Access Tokens are often short-lived and need renewing when they expire. This article is about how to do this and explains that Refresh Tokens are probably not what you should be using.
Renewing Access Tokens when the User is there
Single Page App (SPA)
Say we have a SPA running in a browser, which uses Access Tokens to access an API resource.
The User has to first authenticate with the OpenID Connect Provider (OCP). This involves making a request to the OCP’s Authorization Endpoint which if successful will set an Authentication Cookie and return an Identity Token and Access Token in the response.
Then the Access Token can be used in requests to a resource’s API by setting it in the request’s Authorization Header:
The Access Token is usually short-lived, so will need replacing when it expires. You might actively track the expiry in the SPA, or just keep sending it to the API until you get a 401 Unauthorized response. Either way, you will then need to get a new Access Token.
Renewing the Access Token
The correct mechanism to get a new Access Token here is simply to repeat the request you made initially to the Authorization Endpoint. Since you already have an Authentication Cookie from the OpenID Connect Provider (OCP) that proves your identity, the OCP can skip the authentication dialogue, and just return you a new set of tokens.
Eventually the Authentication Cookie will itself expire, at which point the User will be required to authenticate again before any further tokens can be issued.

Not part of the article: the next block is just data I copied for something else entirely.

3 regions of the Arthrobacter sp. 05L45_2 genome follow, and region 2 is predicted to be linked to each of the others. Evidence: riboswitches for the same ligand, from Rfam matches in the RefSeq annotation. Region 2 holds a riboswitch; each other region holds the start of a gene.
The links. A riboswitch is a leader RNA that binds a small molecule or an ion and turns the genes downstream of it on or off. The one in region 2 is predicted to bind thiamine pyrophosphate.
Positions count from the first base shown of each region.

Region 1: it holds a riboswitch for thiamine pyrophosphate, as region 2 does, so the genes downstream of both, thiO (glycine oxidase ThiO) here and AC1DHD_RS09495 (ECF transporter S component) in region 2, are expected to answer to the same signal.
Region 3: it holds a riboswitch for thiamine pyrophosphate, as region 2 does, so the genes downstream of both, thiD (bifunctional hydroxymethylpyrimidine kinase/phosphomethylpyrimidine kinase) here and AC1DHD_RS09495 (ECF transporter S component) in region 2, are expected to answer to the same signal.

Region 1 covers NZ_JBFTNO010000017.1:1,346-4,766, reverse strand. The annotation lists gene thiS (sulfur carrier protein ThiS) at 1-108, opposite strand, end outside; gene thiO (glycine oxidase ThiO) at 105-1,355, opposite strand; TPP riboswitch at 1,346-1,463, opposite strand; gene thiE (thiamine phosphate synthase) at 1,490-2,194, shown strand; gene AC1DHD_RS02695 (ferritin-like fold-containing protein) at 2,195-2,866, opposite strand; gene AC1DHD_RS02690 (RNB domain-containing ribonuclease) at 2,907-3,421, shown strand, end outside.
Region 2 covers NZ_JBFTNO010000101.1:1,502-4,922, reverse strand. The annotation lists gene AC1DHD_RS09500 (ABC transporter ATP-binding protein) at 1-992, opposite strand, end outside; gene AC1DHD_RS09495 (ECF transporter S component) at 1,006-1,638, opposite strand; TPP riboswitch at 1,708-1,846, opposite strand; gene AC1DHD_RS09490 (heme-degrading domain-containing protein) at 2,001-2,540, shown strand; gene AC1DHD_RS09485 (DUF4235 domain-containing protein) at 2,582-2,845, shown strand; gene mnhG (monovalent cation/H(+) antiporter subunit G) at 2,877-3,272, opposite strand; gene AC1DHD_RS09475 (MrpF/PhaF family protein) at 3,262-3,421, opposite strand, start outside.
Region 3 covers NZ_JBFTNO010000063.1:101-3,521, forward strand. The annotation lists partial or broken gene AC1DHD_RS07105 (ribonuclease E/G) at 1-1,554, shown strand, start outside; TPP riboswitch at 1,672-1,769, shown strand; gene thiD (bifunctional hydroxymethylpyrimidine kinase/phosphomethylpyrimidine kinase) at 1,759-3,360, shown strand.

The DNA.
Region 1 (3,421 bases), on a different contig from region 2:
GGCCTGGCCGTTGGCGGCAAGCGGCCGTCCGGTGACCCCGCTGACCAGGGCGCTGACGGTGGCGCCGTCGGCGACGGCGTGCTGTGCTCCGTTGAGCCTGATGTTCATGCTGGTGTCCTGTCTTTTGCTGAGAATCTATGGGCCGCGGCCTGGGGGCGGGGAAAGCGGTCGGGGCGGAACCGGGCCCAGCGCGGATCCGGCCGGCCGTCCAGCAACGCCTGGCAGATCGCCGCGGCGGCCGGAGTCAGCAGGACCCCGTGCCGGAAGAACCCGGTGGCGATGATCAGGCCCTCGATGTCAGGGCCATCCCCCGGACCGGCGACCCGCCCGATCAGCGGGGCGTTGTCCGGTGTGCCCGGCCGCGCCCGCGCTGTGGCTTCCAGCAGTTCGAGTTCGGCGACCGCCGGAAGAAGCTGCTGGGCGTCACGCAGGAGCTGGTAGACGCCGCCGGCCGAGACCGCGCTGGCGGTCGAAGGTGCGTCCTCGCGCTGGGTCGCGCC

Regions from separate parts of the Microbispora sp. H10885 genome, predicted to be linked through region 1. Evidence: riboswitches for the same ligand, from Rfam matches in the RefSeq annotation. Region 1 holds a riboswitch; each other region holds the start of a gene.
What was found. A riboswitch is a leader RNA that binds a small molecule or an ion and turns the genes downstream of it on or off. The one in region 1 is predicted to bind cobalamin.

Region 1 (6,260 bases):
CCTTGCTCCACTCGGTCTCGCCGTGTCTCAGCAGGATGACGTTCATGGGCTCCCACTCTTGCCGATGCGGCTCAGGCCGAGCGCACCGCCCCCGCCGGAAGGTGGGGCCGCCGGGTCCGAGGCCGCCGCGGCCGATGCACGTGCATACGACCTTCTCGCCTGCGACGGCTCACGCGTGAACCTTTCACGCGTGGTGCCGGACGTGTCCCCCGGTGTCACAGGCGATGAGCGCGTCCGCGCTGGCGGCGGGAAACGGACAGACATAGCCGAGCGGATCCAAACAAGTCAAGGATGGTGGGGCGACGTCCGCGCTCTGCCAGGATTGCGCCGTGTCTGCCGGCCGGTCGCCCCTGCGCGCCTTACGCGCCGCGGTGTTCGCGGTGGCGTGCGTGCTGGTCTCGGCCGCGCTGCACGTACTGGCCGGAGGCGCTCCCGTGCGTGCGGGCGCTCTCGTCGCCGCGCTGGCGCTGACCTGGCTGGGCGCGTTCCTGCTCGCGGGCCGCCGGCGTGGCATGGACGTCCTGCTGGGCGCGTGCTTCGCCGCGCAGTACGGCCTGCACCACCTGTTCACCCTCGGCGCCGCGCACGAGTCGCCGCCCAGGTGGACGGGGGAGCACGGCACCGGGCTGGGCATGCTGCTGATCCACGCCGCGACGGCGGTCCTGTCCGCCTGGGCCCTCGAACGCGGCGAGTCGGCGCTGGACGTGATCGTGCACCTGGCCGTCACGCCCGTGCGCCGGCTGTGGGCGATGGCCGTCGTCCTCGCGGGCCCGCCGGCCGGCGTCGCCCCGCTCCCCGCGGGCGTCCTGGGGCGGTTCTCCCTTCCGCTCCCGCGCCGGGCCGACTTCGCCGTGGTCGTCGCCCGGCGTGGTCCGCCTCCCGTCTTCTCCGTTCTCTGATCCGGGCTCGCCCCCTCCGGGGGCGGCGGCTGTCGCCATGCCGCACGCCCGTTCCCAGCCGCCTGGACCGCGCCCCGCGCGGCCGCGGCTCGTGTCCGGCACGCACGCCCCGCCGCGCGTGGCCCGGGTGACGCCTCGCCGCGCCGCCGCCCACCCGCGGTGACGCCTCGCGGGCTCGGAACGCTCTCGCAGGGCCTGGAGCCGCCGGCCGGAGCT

Renewing Access Token when the User is not there
Using with long-running services
The use-case here is where the User wants to allow some process to do work for them, when they are not there. For example we might have an application that monitors Twitter for particular hash-tags and sends the User a notification when the tags are found.
Such a process might run for days or weeks, whereas the original Access Token might only have a lifetime measured in hours.
So we have to give the application permission to work on behalf of the User when the User is offline.
The mechanism to do this is to include an
offline_access scope when the User makes the initial request to the Authorization Endpoint. This will return a Refresh Token (in addition to the Identity and Access Tokens).
New Access Tokens can then be requested by making requests to the OCP’s Token Endpoint, including the Refresh Token in the request.
But here we have a potential security problem. If the Refresh Token gets hijacked somehow a malicious User could keep requesting Access Tokens and gain perpetual access to another User’s resources.
For this reason, Refresh Tokens should only be issued to server-side Clients that we control, and never to Clients out in the wild (like a SPA in a browser) where hijacking a token is at least possible.
This means Refresh Tokens should only be requested when using Authorization Code Flow (or the equivalent server-side part of Hybrid Flow).
In the simplified Authorization Code Flow diagram below the key thing to note is that only the completely opaque (meaningless) Authorization Code is passed around the public parts of the system. Only the Client that requested the Refresh Token (the Web Application) is allowed to exchange the Authorization Code for the tokens over a secure back-channel:
Using the Refresh Token
Once the Refresh Token is received it can then be passed to whatever trusted-service that is going to be running on behalf of the User.
Whenever the Access Token expires, the service can then request a new one from the OCP, and provided the User has not been revoked, or the granted permissions changed, a new one will be issued:
Of course, SSL should be used for all requests in this process, eliminating the chance of the token being hijacked during communication between our trusted systems.